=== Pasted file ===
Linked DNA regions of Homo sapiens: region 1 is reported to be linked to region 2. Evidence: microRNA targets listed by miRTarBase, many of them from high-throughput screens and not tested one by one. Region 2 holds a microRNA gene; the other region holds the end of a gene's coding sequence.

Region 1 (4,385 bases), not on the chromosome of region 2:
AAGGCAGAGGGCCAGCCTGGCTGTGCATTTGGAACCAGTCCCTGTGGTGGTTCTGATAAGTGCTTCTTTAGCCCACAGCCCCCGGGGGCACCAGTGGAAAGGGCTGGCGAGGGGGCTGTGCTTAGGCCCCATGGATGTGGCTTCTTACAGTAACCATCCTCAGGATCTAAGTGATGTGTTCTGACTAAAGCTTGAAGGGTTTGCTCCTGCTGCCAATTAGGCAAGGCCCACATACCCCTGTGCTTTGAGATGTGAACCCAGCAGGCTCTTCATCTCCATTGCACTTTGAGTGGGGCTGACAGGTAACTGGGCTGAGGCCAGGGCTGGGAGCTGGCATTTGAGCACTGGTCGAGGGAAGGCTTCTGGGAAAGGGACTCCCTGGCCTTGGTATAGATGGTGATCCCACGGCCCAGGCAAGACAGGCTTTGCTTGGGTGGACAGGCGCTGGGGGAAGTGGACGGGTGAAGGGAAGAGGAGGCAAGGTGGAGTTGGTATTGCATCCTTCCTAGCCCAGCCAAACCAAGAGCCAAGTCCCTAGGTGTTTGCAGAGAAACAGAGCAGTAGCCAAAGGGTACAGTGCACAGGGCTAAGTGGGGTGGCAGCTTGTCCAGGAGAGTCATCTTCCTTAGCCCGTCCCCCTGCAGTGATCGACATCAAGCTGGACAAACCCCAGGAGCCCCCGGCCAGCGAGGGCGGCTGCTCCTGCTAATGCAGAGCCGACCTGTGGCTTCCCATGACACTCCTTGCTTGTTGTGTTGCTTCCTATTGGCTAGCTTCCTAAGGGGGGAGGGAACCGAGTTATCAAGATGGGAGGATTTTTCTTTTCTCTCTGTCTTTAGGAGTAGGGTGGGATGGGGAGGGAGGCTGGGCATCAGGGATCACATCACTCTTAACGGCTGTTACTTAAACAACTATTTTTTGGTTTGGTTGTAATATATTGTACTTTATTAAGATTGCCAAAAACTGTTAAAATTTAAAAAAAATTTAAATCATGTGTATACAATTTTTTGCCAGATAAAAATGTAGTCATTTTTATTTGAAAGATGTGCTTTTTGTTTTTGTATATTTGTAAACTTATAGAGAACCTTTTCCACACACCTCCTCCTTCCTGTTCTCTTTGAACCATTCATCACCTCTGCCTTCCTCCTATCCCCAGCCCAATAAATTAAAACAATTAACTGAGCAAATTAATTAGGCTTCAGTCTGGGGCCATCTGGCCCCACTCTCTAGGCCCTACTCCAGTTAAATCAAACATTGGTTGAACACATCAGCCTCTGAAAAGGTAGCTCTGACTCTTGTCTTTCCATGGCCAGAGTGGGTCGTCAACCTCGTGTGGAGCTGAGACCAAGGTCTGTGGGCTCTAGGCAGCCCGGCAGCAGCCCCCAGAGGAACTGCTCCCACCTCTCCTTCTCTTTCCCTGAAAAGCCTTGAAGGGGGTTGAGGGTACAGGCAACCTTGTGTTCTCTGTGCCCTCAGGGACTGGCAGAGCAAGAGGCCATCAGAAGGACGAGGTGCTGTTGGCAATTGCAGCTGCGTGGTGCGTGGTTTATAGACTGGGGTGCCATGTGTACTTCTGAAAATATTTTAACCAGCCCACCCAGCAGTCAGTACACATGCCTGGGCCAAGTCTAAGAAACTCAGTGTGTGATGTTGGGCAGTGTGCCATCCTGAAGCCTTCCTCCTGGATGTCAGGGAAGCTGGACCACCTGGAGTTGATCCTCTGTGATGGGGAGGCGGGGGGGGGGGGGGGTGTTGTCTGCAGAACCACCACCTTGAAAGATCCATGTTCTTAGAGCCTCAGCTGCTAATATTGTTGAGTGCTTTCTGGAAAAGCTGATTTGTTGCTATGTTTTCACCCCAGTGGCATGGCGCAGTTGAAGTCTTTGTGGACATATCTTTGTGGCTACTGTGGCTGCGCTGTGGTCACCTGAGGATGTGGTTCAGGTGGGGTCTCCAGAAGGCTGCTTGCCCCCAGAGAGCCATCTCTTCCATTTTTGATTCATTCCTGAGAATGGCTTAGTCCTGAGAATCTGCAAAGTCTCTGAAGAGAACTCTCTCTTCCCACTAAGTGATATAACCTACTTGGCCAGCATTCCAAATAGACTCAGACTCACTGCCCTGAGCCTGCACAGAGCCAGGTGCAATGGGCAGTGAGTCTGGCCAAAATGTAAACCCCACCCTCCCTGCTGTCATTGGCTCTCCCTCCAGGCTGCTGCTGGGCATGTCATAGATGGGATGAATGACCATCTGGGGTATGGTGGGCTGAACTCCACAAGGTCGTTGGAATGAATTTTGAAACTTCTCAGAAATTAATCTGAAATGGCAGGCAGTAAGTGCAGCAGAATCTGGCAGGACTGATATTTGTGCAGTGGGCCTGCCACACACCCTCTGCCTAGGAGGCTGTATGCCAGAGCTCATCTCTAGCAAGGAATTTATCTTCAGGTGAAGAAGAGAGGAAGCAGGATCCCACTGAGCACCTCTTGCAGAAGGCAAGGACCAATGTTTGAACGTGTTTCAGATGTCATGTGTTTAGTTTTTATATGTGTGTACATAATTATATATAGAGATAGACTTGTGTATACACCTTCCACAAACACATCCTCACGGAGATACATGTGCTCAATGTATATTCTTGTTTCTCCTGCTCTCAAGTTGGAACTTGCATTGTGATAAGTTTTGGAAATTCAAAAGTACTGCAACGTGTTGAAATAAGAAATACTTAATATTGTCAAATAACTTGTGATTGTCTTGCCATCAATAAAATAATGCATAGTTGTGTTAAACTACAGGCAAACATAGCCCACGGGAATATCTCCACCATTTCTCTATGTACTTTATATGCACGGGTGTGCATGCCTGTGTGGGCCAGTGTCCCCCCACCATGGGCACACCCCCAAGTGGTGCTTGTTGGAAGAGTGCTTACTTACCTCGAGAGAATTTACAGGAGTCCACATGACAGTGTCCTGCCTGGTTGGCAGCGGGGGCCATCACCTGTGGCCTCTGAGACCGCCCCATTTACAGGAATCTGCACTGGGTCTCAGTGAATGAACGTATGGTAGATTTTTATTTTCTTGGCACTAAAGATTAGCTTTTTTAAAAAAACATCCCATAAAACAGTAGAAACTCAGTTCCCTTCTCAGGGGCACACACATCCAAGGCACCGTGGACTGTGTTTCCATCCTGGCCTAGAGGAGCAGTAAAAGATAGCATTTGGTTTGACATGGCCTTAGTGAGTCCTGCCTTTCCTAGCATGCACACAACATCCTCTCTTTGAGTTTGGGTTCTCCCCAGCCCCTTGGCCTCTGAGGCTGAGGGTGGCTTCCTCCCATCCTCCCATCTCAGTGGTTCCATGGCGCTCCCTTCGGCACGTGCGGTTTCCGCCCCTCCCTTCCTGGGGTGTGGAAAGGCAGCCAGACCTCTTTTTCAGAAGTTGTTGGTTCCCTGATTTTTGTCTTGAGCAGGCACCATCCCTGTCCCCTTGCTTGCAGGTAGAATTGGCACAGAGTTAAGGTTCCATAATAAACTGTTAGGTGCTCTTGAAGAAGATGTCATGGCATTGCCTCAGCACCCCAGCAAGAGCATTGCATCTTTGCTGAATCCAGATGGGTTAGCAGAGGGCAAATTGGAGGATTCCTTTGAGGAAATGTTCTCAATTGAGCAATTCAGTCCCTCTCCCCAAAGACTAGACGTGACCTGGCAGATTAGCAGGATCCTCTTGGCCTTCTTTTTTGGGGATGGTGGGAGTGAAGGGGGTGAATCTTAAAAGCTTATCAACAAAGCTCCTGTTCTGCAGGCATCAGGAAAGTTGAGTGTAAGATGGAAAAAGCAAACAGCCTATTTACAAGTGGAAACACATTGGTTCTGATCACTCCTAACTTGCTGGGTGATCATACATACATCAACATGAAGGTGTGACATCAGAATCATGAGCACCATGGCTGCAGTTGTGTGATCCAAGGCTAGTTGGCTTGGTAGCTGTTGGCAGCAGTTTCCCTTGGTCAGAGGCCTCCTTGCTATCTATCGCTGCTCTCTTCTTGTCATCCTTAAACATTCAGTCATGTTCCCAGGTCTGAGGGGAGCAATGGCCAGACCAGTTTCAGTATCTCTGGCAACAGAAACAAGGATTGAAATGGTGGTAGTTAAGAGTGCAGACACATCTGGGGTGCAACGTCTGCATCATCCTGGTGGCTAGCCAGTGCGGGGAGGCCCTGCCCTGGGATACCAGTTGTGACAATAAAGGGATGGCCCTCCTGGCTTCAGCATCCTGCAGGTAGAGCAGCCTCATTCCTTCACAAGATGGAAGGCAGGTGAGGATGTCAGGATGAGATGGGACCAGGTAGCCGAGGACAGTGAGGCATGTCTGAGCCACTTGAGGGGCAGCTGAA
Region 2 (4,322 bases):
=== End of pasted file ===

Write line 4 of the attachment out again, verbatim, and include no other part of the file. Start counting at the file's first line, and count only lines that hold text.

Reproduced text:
Region 2 (4,322 bases):